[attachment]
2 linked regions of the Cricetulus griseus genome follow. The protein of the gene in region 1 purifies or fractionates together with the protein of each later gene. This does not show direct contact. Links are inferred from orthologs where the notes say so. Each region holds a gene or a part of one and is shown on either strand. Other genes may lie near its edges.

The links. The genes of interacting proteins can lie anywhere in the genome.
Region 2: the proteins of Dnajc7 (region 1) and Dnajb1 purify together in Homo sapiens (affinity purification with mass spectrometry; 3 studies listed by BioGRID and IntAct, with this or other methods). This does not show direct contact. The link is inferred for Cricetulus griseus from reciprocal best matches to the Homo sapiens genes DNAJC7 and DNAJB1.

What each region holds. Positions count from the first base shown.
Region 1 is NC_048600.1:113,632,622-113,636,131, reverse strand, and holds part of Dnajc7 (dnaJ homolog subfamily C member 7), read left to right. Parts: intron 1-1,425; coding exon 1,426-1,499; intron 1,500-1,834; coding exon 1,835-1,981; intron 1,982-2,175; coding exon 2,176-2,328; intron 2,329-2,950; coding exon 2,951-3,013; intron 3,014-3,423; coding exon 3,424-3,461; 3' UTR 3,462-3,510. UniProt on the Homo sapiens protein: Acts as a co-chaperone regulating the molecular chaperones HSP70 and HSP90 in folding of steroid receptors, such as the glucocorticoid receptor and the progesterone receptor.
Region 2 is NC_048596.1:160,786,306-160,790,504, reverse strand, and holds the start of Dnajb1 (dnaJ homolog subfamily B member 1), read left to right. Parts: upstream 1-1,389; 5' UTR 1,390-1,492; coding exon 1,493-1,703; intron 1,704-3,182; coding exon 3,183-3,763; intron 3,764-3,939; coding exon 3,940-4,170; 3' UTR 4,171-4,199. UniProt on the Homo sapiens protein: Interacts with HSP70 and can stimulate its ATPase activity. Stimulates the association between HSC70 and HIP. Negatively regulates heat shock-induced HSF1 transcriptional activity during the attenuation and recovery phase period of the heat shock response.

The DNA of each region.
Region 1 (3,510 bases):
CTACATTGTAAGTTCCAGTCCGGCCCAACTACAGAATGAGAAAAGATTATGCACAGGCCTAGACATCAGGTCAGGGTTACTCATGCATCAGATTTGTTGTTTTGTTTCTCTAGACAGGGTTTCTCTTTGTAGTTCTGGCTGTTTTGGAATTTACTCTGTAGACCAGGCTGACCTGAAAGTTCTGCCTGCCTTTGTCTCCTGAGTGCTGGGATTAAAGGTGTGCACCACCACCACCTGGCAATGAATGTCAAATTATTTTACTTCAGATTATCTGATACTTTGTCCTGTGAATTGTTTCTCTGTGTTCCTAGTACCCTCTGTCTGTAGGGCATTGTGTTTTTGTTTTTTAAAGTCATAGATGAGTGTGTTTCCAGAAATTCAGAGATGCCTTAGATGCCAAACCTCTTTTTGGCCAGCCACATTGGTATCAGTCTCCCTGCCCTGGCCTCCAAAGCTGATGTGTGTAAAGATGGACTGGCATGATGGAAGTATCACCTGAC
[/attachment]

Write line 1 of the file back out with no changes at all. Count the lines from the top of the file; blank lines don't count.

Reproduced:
2 linked regions of the Cricetulus griseus genome follow. The protein of the gene in region 1 purifies or fractionates together with the protein of each later gene. This does not show direct contact. Links are inferred from orthologs where the notes say so. Each region holds a gene or a part of one and is shown on either strand. Other genes may lie near its edges.